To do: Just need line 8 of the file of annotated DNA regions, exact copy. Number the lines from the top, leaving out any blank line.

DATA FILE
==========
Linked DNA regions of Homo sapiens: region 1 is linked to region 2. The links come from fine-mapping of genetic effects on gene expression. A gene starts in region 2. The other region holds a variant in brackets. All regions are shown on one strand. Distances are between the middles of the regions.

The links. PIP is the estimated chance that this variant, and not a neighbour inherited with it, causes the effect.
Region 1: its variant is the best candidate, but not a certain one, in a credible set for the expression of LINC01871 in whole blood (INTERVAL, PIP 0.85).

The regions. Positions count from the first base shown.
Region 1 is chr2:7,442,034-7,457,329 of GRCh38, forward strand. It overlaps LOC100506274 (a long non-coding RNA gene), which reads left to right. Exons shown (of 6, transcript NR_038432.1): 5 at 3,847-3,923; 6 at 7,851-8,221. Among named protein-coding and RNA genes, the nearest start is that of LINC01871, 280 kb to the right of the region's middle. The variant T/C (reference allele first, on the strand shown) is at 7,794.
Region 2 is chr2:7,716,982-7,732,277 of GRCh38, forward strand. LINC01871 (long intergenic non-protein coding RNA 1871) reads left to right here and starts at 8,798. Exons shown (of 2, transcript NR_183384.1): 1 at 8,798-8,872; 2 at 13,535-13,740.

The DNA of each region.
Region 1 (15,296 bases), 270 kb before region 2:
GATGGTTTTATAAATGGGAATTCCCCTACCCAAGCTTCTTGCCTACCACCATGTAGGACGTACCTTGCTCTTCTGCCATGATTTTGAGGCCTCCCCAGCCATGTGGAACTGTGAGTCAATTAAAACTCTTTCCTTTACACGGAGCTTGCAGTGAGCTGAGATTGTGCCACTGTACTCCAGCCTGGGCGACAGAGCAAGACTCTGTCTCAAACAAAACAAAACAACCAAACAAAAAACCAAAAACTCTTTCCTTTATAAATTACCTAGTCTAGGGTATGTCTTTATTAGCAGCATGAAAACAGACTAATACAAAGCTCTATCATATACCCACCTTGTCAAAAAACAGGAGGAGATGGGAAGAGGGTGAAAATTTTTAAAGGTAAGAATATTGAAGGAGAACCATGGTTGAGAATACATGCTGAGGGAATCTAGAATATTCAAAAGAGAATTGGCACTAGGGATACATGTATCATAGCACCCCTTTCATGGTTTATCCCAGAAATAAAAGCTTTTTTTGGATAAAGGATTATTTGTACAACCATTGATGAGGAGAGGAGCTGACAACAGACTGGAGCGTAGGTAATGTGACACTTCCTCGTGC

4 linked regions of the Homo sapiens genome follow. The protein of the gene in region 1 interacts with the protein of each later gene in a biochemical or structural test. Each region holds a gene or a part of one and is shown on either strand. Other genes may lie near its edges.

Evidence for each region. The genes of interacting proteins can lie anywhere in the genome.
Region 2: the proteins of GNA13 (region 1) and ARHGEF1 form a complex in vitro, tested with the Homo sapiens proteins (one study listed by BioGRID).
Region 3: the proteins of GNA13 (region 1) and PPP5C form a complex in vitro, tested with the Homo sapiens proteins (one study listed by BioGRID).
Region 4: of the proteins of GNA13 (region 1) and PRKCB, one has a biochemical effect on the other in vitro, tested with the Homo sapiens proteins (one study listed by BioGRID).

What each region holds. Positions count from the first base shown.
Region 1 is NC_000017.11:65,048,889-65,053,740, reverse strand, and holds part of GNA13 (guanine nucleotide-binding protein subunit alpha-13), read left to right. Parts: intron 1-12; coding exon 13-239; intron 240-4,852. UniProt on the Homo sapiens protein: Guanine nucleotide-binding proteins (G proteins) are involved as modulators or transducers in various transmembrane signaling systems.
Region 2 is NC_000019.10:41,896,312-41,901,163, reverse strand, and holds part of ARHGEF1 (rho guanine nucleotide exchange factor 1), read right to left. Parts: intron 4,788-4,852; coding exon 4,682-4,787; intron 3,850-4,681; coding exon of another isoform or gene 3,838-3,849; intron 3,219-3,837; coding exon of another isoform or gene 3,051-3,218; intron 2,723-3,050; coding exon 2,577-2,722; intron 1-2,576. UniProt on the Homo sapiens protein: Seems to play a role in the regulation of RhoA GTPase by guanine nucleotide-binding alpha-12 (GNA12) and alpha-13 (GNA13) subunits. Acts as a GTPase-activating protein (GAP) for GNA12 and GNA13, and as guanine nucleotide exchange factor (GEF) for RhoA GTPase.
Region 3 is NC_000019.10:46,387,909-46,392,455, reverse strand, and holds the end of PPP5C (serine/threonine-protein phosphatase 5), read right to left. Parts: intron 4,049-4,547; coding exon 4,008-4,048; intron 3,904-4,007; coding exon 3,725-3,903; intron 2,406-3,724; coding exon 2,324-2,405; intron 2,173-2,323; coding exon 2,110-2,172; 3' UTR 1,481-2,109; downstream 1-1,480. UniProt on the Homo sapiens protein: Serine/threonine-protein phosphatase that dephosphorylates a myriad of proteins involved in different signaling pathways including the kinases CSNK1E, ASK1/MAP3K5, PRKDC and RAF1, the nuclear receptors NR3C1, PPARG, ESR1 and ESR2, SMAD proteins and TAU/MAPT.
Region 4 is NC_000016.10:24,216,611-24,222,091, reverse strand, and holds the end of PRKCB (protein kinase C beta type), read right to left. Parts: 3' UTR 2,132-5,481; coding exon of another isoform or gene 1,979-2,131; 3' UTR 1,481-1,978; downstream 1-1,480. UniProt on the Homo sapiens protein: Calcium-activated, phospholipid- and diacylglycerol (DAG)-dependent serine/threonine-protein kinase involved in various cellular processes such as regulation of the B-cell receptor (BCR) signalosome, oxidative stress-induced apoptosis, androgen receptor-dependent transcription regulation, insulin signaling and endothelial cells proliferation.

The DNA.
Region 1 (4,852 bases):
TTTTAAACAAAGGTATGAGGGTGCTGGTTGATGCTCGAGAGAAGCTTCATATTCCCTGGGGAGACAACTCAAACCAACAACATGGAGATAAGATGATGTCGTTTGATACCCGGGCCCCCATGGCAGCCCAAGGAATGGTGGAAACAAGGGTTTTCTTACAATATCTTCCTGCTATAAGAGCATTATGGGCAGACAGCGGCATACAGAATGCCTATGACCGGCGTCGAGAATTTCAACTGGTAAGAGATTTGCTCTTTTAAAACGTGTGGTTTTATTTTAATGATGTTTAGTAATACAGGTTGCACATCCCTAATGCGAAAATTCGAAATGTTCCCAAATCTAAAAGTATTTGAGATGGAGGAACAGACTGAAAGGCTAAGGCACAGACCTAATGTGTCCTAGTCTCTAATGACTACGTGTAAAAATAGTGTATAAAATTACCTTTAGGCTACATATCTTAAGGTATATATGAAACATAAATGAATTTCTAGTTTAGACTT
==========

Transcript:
Region 1 (15,296 bases), 270 kb before region 2: